“Ay, knock your loudest,” whispered the pale-faced woman. “You’ll not wake him now.”
The grey mist had followed them through the street door, and hovered about the staircase, charging the air with a moist sepulchral odour.
“Locked and bolted,” muttered Grodman, shaking the door afresh.
“Burst it open,” breathed the woman, trembling violently all over, and holding her hands before her as if to ward off the dreadful vision. Without another word, Grodman applied his shoulder to the door, and made a violent muscular effort. He had been an athlete in his time, and the sap was yet in him. The door creaked, little by little it began to give, the woodwork enclosing the bolt of the lock splintered, the panels bent inwards, the large upper bolt tore off its iron staple; the door flew back with a crash. Grodman rushed in.
“My God!” he cried. The woman shrieked. The sight was too terrible.
* * * * *
Within a few hours the jubilant newsboys were shrieking “Horrible Suicide in Bow,” and The Moon poster added, for the satisfaction of those too poor to purchase, “A Philanthropist Cuts His Throat.”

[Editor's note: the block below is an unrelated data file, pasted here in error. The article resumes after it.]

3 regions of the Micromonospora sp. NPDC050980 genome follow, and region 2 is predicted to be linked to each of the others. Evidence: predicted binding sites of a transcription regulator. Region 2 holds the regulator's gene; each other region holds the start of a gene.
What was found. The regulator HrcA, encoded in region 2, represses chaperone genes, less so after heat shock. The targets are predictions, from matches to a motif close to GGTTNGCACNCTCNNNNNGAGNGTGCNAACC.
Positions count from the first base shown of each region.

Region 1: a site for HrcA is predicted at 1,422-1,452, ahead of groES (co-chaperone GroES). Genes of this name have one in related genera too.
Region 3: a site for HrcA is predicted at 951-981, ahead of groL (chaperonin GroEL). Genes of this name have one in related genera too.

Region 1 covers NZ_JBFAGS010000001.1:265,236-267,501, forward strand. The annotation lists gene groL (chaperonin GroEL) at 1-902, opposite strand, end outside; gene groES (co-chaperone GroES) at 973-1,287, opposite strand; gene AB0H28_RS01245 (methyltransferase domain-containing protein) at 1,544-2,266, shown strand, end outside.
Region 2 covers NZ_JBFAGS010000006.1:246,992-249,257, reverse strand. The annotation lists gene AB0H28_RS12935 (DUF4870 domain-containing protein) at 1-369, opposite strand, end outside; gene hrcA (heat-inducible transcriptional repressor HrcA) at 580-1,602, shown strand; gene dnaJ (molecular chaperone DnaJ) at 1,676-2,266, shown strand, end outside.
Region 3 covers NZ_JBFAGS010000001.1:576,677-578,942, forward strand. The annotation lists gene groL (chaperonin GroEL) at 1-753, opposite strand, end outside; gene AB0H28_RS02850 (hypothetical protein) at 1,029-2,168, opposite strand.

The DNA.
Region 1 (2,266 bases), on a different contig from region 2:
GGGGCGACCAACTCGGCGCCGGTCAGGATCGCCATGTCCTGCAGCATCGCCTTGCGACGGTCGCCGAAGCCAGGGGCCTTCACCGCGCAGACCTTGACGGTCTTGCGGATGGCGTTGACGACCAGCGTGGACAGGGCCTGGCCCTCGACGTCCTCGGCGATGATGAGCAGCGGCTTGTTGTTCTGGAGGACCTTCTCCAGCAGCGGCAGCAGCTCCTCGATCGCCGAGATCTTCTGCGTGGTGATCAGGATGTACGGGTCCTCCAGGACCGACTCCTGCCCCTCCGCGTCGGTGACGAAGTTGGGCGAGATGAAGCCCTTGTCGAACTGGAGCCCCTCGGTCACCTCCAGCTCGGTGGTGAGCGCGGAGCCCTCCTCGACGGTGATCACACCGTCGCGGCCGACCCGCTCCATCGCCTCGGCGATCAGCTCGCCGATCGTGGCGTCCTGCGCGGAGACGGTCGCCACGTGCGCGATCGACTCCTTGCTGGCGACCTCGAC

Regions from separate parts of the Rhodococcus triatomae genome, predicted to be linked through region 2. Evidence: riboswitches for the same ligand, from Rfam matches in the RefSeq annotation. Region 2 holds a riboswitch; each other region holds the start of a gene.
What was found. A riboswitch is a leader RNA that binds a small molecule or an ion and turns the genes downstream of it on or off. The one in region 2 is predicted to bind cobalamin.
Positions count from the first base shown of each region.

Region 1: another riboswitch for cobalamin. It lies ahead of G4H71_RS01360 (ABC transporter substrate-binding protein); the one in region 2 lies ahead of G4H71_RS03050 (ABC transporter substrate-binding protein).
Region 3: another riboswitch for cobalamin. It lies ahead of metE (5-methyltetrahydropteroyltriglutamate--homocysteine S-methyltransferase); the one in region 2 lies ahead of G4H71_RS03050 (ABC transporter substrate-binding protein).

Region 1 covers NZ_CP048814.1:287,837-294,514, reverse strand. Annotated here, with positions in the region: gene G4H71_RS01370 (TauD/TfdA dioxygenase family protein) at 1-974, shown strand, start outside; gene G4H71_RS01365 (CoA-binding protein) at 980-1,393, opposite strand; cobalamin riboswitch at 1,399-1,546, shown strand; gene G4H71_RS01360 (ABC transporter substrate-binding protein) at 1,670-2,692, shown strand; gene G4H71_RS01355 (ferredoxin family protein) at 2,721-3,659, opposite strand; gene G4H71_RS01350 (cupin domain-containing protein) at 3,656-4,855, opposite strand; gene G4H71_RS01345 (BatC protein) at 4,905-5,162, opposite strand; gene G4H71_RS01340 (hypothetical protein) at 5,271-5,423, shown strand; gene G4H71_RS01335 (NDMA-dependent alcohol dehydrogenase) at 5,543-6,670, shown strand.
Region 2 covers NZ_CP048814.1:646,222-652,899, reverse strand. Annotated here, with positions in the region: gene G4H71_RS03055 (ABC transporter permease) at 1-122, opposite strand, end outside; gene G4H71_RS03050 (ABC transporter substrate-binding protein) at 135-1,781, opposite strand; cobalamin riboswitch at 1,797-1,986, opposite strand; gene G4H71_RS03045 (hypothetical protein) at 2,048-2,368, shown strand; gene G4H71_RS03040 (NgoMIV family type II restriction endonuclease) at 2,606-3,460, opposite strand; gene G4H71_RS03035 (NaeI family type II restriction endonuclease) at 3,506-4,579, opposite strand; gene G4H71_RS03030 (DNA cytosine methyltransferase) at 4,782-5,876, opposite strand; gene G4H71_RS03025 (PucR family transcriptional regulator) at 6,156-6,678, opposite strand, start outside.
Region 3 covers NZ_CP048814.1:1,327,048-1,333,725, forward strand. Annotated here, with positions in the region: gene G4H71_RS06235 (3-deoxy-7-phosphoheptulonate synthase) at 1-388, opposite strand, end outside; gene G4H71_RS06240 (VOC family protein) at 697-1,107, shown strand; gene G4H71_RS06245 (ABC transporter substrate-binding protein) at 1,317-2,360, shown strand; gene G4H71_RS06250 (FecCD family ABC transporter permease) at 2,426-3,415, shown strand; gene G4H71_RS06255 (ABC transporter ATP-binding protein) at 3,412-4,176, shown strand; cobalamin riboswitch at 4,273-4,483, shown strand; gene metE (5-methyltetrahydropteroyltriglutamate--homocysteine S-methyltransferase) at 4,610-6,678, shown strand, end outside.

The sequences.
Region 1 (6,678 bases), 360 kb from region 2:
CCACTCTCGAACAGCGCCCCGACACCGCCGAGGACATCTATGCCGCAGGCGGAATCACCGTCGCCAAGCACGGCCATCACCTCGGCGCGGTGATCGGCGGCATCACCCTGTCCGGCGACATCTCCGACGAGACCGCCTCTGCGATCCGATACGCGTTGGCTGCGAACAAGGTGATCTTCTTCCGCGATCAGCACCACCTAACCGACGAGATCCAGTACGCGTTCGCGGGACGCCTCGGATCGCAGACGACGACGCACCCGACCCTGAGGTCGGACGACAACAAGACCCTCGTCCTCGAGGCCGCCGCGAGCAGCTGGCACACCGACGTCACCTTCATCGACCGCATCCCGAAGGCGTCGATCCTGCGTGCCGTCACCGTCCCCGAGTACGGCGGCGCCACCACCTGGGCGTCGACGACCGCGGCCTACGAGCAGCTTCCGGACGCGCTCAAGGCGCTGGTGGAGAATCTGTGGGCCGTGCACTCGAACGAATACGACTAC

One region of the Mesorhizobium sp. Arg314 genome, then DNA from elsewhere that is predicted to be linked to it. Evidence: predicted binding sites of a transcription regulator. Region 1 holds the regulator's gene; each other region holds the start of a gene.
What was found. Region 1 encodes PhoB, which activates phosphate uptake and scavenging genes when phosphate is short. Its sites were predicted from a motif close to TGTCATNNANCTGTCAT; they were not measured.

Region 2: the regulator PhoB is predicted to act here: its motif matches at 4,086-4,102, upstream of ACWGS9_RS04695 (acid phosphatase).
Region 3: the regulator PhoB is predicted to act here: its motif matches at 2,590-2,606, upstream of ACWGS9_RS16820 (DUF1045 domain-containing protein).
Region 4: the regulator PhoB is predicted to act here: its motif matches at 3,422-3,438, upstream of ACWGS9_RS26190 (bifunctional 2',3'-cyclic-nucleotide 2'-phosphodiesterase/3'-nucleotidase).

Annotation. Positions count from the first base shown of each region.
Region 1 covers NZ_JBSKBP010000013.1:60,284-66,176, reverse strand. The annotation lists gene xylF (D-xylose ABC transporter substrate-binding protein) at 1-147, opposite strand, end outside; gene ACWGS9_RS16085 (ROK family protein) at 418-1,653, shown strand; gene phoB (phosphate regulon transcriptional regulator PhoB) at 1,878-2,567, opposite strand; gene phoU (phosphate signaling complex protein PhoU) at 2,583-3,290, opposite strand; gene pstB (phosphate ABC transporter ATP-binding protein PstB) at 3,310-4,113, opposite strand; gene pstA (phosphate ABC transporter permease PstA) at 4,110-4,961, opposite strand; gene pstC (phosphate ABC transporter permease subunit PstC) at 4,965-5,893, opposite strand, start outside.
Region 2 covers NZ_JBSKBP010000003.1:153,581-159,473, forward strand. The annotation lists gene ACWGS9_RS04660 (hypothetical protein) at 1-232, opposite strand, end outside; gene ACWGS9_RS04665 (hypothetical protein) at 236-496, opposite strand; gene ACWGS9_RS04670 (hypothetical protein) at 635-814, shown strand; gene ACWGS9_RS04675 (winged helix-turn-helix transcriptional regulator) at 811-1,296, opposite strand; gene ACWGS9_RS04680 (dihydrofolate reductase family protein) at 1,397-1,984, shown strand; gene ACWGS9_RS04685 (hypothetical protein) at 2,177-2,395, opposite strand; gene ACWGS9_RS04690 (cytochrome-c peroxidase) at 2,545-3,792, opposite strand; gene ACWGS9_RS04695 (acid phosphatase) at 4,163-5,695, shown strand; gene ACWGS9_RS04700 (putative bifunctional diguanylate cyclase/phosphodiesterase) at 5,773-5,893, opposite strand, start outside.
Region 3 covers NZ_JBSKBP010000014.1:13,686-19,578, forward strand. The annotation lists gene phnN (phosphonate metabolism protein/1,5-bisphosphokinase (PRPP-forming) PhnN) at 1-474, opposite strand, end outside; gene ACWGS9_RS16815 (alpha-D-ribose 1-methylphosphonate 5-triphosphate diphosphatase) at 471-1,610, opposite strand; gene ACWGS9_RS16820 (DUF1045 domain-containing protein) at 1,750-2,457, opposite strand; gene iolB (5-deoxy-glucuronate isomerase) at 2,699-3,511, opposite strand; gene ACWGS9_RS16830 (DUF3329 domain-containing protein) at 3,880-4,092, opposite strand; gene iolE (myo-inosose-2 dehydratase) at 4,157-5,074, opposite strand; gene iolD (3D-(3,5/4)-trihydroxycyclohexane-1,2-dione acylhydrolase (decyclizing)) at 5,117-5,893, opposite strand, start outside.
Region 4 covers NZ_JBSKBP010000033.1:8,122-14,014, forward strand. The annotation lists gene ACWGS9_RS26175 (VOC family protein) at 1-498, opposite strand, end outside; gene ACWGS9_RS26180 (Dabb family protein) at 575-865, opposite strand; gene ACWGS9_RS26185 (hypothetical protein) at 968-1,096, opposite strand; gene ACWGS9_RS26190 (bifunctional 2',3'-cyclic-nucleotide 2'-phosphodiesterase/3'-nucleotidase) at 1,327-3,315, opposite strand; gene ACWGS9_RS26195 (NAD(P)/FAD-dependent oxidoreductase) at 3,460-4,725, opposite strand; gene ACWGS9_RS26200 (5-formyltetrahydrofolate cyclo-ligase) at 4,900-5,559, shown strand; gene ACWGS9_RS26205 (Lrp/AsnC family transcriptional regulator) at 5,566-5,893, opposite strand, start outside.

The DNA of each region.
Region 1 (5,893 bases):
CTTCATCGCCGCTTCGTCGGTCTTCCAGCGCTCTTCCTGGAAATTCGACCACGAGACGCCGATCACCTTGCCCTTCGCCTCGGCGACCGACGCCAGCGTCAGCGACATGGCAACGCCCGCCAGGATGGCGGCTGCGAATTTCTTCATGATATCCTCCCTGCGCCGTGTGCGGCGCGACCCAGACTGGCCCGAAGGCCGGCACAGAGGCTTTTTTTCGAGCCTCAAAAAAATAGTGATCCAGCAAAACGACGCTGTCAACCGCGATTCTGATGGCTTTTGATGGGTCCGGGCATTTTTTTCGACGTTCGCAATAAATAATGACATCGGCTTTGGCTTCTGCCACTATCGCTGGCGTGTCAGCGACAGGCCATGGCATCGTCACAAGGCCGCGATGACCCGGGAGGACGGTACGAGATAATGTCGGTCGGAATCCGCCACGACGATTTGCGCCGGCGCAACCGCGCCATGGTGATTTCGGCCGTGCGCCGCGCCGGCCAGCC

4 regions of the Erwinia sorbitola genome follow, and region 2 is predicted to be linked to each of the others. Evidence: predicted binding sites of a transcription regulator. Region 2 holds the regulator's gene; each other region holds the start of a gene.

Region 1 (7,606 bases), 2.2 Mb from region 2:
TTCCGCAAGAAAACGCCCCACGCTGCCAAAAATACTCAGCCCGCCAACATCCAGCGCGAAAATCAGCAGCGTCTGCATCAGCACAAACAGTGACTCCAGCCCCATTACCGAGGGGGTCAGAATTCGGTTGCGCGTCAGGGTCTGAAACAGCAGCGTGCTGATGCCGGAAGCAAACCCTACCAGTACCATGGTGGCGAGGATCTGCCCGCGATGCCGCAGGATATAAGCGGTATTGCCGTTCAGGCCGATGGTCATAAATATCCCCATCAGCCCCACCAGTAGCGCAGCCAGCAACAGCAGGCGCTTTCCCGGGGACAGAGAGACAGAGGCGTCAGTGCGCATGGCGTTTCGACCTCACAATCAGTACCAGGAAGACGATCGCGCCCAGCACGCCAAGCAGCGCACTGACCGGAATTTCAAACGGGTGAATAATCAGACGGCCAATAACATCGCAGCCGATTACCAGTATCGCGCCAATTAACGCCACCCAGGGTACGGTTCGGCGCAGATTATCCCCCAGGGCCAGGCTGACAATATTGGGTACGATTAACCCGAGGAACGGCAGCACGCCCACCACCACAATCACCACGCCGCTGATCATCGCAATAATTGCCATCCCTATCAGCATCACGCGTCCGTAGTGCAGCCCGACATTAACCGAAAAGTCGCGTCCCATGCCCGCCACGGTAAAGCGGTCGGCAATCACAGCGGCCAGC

But the newspapers were premature. Scotland Yard refused to prejudice the case despite the penny-a-liners. Several arrests were made, so that the later editions were compelled to soften “Suicide” into “Mystery.” The people arrested were a nondescript collection of tramps. Most of them had committed other offences for which the police had not arrested them. One bewildered-looking gentleman gave himself up (as if he were a riddle), but the police would have none of him, and restored him forthwith to his friends and keepers. The number of candidates for each new opening in Newgate is astonishing.
The full significance of this tragedy of a noble young life cut short had hardly time to filter into the public mind, when a fresh sensation absorbed it. Tom Mortlake had been arrested the same day at Liverpool on suspicion of being concerned in the death of his fellow-lodger. The news fell like a bombshell upon a land in which Tom Mortlake’s name was a household word. That the gifted artisan orator,